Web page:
I can think of so many stories from personal statements where people present problems they've seen in society or clinical spaces. When they described these problems, they never just complained about the issue and left it at that or worse said something like, "I want to be a physician to make sure this problem never happens again." When my applicants have described problems, they usually show what they did in that moment to address the problem or they reflect deeply on what they think they could do in the future, using their identity or competencies, to reduce the problem. Showing this problem solving often highlighted their creativity.
The stories they told often described them doing something outside the box. For example, I remember one applicant talking about how during Covid, she had to record patients' stats for her research; however, she was not allowed to enter the rooms, so she faced a dilemma. She described buying a pair of binoculars that she used to look through the glass windows on the door to collect the information she needed from the monitor. Another applicant described her creative way of helping a patient feel more comfortable in a stressful moment. In all the situations, the applicant faced a challenge and had to use creative methods to solve it.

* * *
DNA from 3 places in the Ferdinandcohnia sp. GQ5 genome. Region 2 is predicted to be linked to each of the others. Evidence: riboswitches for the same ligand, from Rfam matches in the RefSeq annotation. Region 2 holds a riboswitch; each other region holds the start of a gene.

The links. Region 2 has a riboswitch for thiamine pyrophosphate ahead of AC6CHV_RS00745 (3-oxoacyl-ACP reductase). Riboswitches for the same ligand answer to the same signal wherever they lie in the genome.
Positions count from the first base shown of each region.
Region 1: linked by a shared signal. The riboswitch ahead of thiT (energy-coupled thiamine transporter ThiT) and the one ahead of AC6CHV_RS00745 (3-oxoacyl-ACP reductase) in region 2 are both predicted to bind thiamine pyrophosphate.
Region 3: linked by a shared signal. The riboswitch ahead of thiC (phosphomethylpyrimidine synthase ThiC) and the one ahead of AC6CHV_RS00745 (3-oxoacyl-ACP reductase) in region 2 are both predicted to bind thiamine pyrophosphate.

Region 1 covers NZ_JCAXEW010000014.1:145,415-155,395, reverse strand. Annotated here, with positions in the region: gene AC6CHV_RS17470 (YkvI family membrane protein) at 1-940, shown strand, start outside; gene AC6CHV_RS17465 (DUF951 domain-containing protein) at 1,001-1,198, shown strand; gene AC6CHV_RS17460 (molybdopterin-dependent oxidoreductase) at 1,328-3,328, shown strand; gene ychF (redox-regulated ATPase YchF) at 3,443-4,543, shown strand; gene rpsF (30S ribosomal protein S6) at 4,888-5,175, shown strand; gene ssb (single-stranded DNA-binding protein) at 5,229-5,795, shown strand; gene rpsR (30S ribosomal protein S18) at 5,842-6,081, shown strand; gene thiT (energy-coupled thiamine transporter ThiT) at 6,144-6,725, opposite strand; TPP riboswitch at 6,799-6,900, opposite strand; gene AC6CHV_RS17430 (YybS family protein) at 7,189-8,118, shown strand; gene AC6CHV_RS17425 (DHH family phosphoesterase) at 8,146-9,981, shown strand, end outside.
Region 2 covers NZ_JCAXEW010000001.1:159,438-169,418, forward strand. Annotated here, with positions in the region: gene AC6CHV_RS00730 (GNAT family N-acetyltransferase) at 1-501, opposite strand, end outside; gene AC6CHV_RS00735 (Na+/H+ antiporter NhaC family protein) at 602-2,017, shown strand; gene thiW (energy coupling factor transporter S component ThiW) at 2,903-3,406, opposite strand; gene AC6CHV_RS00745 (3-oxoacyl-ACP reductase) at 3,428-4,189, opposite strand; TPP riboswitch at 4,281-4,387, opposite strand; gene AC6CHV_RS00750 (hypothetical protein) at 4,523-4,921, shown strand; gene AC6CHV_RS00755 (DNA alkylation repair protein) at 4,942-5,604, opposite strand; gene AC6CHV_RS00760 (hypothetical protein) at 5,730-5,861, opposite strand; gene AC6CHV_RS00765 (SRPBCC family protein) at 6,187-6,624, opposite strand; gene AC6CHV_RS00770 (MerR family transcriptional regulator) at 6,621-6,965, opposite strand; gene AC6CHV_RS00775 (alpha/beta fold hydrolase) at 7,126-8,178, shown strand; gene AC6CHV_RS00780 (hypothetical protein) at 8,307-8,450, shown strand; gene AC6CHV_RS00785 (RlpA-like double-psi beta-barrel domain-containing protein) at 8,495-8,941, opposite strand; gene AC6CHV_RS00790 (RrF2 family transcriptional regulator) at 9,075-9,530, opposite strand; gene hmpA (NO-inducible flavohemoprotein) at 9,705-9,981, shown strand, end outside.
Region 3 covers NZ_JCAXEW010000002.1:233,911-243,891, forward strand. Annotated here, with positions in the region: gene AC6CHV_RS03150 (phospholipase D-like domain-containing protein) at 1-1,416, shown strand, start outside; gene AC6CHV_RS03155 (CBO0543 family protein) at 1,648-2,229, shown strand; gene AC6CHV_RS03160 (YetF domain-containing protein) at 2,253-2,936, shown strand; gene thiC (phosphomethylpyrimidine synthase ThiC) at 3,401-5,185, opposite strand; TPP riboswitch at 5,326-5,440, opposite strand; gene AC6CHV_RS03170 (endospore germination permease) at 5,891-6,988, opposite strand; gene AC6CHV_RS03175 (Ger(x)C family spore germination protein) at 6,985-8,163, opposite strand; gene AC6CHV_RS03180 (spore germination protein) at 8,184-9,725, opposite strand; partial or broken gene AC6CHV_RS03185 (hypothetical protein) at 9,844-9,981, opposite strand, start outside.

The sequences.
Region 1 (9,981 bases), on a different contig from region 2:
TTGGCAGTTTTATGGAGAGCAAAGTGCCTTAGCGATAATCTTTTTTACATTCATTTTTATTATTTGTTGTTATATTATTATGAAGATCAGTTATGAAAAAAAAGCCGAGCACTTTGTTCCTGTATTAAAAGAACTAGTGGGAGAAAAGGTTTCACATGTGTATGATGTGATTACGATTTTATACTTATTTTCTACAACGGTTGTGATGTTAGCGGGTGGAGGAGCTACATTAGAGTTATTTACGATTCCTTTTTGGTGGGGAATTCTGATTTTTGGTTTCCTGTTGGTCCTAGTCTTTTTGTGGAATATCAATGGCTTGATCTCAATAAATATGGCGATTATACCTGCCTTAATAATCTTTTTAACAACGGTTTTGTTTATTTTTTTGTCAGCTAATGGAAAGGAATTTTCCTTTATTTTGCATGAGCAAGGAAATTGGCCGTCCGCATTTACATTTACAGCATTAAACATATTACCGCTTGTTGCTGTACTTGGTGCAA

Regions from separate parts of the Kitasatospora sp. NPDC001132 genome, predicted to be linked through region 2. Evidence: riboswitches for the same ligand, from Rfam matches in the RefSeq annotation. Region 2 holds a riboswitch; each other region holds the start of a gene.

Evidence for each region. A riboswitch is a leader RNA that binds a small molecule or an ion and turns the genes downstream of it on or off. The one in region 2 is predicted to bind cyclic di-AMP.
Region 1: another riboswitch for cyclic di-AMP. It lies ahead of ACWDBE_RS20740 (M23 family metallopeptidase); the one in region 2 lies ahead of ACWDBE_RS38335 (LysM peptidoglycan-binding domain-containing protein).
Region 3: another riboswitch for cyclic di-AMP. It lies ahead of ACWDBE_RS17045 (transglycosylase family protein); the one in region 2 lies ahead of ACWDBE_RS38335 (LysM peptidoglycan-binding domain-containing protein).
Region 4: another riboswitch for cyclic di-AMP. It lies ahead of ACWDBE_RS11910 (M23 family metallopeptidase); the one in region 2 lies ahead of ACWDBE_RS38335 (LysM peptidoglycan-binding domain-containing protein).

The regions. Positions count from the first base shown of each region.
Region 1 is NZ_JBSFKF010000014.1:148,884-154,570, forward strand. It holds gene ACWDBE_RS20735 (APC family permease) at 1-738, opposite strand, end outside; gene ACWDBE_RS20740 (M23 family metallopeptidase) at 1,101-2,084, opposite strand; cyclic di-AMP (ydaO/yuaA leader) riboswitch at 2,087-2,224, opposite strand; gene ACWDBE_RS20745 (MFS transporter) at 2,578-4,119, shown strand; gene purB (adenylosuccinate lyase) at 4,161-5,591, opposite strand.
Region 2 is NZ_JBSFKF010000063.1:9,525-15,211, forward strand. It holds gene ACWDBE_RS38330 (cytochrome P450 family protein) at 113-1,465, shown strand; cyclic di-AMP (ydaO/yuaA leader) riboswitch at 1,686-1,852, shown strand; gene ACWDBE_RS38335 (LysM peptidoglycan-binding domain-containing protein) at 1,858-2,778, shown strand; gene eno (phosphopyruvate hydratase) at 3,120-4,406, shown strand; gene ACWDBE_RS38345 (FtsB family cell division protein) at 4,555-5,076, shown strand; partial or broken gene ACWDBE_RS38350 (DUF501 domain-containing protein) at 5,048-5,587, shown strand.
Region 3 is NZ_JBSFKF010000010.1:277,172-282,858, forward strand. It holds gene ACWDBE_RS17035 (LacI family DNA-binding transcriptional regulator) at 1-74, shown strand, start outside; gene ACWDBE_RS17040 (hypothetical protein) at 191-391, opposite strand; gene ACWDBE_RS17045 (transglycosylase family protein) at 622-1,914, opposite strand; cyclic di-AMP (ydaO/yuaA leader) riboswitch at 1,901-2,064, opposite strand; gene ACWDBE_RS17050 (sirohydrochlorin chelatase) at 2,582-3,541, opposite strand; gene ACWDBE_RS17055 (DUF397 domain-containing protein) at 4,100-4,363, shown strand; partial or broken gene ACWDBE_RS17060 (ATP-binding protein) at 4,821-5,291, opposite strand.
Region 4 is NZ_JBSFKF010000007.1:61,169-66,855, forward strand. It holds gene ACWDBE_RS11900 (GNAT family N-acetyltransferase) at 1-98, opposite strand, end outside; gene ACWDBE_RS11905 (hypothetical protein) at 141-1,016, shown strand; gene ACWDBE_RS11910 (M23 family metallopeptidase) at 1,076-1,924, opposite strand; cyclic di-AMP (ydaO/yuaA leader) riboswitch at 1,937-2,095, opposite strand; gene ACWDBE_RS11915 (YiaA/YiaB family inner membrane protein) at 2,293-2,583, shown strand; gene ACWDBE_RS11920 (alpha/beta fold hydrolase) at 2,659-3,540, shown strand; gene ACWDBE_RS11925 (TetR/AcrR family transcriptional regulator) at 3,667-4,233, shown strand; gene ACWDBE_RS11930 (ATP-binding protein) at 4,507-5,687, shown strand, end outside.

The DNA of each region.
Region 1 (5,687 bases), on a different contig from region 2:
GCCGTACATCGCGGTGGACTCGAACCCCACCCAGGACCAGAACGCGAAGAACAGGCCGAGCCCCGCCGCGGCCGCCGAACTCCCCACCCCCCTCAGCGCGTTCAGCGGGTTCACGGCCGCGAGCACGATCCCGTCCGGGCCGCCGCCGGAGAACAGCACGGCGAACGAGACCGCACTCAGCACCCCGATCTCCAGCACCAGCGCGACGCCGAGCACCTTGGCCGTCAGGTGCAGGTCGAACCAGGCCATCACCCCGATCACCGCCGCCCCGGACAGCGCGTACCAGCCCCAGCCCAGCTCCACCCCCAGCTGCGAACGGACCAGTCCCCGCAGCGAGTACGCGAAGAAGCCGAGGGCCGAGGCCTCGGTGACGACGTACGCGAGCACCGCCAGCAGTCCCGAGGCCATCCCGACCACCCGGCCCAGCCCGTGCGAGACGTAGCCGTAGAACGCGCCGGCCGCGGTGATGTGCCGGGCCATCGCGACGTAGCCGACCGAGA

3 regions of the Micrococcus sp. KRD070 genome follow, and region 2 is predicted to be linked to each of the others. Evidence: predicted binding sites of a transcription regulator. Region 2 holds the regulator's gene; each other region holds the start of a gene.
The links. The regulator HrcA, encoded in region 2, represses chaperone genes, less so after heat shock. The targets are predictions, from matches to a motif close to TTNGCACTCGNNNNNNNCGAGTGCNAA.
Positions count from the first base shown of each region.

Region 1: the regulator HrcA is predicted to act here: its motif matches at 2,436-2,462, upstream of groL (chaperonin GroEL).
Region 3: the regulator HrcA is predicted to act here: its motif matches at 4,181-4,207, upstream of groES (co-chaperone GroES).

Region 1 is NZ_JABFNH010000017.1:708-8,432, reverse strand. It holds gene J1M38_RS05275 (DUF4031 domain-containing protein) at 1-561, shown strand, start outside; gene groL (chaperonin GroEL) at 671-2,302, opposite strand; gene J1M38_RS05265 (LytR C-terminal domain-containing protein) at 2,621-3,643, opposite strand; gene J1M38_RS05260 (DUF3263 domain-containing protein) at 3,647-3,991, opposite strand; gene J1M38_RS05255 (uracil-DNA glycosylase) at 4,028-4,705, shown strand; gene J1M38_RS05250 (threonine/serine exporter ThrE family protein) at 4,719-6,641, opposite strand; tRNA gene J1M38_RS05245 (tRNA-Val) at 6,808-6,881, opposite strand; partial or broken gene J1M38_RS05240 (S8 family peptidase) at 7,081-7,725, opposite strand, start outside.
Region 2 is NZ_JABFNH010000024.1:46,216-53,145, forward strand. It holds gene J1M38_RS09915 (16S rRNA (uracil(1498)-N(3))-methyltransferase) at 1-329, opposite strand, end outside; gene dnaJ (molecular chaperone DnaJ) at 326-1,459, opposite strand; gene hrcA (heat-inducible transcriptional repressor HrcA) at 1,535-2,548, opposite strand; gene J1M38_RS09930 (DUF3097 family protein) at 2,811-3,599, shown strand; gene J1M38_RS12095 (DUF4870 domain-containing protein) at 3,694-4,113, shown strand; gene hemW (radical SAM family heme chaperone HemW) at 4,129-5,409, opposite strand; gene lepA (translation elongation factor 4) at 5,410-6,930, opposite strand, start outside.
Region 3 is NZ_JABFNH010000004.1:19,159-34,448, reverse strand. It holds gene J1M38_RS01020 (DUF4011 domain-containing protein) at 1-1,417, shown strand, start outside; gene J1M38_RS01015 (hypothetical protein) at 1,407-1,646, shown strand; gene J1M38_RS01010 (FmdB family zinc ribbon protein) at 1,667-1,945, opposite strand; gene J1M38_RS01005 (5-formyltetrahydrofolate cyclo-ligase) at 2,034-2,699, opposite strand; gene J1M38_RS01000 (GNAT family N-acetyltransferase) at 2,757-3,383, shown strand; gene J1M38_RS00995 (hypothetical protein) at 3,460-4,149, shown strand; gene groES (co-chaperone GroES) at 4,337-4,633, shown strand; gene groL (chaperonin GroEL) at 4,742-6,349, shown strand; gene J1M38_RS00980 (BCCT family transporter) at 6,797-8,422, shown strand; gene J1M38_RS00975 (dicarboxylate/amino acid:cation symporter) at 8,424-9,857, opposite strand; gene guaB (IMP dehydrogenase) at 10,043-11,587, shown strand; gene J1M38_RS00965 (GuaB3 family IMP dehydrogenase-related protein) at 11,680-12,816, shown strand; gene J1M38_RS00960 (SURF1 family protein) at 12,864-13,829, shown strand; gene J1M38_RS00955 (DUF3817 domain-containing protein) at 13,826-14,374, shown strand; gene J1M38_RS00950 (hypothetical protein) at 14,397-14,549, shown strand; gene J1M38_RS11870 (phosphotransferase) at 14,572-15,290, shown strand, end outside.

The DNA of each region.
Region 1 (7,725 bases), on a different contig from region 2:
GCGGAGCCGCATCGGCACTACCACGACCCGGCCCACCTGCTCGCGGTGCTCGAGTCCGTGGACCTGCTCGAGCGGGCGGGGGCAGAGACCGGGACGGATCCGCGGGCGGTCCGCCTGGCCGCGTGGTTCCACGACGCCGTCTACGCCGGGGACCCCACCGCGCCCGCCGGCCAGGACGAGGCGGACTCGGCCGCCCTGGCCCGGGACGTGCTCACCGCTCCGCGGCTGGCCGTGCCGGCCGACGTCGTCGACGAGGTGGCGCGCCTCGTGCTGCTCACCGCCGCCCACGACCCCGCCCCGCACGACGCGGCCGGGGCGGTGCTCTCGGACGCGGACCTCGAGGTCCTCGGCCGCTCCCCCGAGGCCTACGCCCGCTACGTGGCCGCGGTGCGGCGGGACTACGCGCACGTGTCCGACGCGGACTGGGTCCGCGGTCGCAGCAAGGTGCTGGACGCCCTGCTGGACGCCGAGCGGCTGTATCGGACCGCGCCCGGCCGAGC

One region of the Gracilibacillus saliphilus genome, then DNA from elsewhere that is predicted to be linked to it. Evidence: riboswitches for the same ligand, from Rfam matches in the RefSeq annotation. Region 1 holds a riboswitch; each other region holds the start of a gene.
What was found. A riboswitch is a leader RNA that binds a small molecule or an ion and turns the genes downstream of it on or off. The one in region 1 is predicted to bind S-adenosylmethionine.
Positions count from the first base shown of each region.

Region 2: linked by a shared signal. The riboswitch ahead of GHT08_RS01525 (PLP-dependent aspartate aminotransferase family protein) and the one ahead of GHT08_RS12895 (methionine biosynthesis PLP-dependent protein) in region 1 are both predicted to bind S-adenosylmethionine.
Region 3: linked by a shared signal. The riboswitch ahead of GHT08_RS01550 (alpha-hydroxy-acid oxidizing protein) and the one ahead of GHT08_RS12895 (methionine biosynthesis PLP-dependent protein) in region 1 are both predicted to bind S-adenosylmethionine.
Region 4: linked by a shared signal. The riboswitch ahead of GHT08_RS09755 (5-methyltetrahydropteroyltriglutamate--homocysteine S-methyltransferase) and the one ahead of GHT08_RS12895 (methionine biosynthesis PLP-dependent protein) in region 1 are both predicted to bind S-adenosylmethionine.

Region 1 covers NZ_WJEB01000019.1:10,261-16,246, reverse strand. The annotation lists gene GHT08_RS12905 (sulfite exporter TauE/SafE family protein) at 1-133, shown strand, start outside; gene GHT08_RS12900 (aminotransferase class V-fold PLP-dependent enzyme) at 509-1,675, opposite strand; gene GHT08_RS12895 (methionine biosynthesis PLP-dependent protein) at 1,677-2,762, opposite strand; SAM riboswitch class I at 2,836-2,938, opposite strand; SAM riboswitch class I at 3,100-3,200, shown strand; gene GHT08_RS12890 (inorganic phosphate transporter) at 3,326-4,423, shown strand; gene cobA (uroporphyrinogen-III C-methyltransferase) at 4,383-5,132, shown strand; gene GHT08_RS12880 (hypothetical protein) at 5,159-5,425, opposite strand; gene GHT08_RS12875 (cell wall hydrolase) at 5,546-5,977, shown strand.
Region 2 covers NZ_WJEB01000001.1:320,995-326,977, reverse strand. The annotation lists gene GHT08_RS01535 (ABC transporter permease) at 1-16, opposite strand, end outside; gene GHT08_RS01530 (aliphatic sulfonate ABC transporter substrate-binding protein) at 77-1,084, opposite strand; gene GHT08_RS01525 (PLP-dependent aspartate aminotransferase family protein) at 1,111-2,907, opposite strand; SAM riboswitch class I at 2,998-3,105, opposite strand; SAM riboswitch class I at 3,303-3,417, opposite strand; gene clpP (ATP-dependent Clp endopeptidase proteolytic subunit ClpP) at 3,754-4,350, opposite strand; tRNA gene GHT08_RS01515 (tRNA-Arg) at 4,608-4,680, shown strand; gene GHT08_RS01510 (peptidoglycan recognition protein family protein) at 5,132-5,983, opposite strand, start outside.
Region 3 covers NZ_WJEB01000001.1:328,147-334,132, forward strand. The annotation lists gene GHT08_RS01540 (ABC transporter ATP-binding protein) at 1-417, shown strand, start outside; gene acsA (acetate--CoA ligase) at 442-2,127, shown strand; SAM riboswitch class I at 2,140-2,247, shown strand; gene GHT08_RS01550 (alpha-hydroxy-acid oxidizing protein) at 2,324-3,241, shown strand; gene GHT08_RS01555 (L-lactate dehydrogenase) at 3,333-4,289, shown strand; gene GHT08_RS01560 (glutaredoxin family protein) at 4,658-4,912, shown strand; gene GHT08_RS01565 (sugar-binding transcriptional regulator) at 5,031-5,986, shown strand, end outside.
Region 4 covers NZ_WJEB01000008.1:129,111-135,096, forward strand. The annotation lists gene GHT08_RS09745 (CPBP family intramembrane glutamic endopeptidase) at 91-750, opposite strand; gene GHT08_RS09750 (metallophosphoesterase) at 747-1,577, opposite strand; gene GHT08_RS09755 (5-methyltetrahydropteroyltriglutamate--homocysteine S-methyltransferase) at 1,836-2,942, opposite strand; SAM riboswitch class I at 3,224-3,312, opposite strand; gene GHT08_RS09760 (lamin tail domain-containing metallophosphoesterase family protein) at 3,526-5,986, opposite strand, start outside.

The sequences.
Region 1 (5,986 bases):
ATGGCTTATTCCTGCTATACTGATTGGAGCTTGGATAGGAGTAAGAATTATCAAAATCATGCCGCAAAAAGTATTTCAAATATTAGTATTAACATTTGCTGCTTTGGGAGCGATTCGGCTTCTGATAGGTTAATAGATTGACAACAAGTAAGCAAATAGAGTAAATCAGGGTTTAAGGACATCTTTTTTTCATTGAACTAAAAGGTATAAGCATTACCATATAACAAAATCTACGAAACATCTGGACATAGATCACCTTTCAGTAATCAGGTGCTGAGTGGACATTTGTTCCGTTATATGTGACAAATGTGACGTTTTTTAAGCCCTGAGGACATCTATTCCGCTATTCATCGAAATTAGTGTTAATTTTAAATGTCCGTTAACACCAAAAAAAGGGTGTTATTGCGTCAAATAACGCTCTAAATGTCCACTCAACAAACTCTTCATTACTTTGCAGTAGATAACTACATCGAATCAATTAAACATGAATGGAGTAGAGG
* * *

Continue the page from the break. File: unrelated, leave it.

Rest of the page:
Finding creative methods to address problems is a skill set. Although it's not one of the Core Competencies, I believe that creativity is a necessary trait in leaders, and healthcare providers are leaders.
If you think you're a creative person, let that shine. Don't be afraid to show off what you did to solve a problem. Don't be nervous reflecting on the role of creativity in medicine. At the very least, this concept is not overused in personal statements, so it would be unique. But I would argue that creativity is needed in medicine now more than ever as we continue to face challenges with health disparities and access to healthcare. Sure, there are already many smart people in medicine attempting to tackle these issues, but guess what....they haven't done so yet, so we're all counting on your generation to help address some of this.